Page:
Mary Haddock-Staniland is about sparking positive change, in the corporate world as a highly regarded thought leader and in social spheres as a committed advocate.
After a varied career spanning 20 years, Mary was appointed, in 2020, Chief People & Inclusion Officer, now the role is known as the Global Senior Vice President of DEIB (Diversity, Equity, Inclusion, Belonging) for EverCommerce, the parent company for business management software company, Timely Limited. Still, the first executive-level role of this nature in any New Zealand organisation.
In addition to her role at Timely, Mary is an accomplished and highly sought-after keynote speaker, panelist and MC who brings the right balance of energy and insight to events of all sizes. She also holds a range of advisory and governance roles, and in 2017 was appointed an ambassador for charitable trust, Lifeline Aotearoa.
We certainly put a lot of effort into our DEIB journey at Timely. It really is part of our purpose, not only to foster these values within our own organisation, but to actively promote them externally with our customers across the globe.
A better work world for us, is one where every individual is valued as their true selves. Where the experiences of those minorities and underrepresented groups are actively valued as bringing an extra dimension and richness to what we do and how we do it.
It is more than saying that we “accept” a diverse range of people, and more that they actually belong. Everyone is entitled to a seat at the table.
DEIB is a journey, not a destination. This is ongoing work, as the world changes, and the people in it change, we need to continue to pursue the maintenance of these values. This is not an area where anyone can afford to sit back and say “we’ve done it”.
For our business, our people are everything. We don’t rely on huge capital investment for our productivity, it flows from our people, and the work they do. Enabling them to bring their best selves to the task is critical.
At Timely we like workplace initiatives that benefit both our team members and the Company.
To that end, any new idea should make it easier for our people to do what they need to do, enhance their work life experience and also improve our overall productivity.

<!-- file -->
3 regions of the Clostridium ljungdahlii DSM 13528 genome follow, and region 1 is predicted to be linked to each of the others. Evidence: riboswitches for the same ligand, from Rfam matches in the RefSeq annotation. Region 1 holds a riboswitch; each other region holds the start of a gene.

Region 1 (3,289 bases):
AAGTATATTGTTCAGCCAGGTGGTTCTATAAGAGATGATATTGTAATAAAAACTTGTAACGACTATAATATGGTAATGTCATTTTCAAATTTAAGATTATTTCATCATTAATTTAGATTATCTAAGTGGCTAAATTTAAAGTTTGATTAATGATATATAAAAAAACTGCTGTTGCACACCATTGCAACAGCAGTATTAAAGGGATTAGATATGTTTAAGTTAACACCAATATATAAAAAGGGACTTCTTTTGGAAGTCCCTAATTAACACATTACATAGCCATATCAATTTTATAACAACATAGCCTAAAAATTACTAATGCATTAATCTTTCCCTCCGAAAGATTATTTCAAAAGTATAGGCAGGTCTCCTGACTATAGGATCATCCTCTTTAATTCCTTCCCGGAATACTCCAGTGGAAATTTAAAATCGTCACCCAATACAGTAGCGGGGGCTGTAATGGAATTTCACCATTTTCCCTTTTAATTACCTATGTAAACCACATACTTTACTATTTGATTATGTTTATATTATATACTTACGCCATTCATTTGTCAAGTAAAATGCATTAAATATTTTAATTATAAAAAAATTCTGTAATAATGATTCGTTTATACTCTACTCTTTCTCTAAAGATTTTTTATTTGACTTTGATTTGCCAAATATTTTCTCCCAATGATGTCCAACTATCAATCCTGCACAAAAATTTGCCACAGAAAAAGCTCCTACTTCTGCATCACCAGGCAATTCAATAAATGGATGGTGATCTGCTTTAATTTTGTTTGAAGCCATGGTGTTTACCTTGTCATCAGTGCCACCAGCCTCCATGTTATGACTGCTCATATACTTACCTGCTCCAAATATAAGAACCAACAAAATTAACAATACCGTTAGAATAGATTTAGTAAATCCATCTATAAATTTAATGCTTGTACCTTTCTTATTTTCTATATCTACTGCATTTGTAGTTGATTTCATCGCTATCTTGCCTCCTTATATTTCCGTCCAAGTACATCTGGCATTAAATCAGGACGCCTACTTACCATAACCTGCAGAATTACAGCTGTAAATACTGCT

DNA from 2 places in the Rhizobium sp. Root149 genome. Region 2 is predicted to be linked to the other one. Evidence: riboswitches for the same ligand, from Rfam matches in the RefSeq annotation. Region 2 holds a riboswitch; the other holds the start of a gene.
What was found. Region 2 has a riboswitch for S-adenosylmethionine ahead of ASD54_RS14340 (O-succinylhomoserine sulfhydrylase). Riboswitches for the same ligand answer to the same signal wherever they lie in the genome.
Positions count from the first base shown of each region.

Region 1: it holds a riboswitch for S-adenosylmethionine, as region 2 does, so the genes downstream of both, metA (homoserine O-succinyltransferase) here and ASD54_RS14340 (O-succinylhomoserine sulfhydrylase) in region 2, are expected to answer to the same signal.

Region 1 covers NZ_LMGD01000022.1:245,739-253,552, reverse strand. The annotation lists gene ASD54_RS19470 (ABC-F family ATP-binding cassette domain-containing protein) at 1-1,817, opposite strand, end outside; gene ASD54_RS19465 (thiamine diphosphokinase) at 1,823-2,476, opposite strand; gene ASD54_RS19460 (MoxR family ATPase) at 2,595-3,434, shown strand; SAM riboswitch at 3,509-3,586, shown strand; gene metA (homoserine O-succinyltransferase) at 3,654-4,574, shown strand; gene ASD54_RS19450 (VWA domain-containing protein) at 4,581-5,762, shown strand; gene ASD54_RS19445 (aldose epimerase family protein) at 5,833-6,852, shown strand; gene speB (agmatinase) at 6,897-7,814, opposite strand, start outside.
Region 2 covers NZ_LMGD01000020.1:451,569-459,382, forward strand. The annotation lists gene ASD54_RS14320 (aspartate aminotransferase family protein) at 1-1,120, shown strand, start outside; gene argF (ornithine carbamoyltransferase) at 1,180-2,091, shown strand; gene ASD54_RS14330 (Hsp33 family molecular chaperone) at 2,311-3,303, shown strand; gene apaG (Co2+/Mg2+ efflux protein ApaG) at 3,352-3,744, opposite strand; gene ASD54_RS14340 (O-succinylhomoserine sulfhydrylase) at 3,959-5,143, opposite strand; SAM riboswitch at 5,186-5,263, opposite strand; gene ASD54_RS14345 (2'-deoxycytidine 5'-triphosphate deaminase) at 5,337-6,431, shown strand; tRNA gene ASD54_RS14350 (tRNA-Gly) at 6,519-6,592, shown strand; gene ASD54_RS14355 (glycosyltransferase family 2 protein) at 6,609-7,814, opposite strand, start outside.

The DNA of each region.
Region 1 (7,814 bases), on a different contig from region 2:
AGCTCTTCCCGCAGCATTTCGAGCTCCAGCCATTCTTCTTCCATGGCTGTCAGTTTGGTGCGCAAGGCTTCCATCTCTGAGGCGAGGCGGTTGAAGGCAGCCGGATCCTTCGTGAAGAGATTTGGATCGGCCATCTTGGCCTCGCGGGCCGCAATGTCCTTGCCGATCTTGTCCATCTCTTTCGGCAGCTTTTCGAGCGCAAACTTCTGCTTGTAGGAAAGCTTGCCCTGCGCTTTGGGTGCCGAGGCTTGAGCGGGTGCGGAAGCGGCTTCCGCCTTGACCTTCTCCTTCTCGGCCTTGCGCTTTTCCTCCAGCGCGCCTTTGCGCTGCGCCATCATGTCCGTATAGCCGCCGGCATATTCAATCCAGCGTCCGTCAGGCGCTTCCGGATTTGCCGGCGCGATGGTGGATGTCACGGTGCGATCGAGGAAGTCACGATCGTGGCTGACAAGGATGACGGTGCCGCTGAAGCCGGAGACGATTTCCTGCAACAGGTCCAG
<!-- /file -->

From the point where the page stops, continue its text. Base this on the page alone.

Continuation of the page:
One recent initiative we implemented was “no meetings Tuesday”. This ensures there is one day a week where our team members know they can plan to focus purely on their own tasks without the distraction of attending meetings. This is now a valuable window to deal with project work or anything else that requires no interruptions.
Measures like this in themselves are not major, but cumulatively, they add up to creating an innovative work environment designed to let people achieve their potential.
In our industry, intellectual talent and creative thinking are highly sought all over the world. There is a significant shortage of really talented people who can innovate and problem solve. I think that means employers really need to think about the proposition they are pitching to prospective team members.
Obviously remuneration has to be competitive, but the package goes well beyond that. As I’ve mentioned earlier, it’s about creating an environment where people feel valued and safe being themselves.
Where good management focuses on removing roadblocks. After all, what's the point of engaging great talent if we just tie them up in process and hurdles! Where people's personal lives are valued and can intersect seamlessly with their work life.
So I think the big change, everywhere that I see at least, is that the employer is the one who is going to have to sell themselves, not the employee.
I think there are a number of challenges to be conscious of.
A real challenge in the DEIB space is not only creating that sense of belonging for all sorts of different people, but actually ensuring the Company benefits from that difference.
Advancing DEIB shouldn't be a burden, the idea is to benefit from it, but that takes some application. Actually incorporating different thinking and frames of reference into decision making and product development.
Also minimising churn. While the workforce is increasingly mobile, for the Company, replacing valuable team members is incredibly costly. Not just in terms of recruitment, but the lost time in getting a new person up to speed, and initializing all of those valuable interpersonal relationships that the previous office holder had. This is something we measure quite closely, and of course exit interviews are incredibly valuable in getting a sense of why the churn we do have, occurs.
I think essentially a better world of work occurs from the bottom up. Our role as managers is to facilitate that and remove impediments to it happening. Listen to your people, if they see that you are taking on board feedback, they’ll tell you what they want and need.
People tend to be happier at work if they can be effective. So work on giving your people the opportunity to be just that.
Ryan Baker, one of the founders of Timely, was quite visionary in terms of what he viewed as critical to the future of the Company and how he wanted Timely to achieve its goals.
Ryan really did want DEIB to be woven into the fabric of the organisation, and for that aspect to be an integral part of the story of Timely that went out to our various stakeholders.
In this respect Ryan was well ahead of his time, and I admire him hugely for his foresight and how he valued his people.
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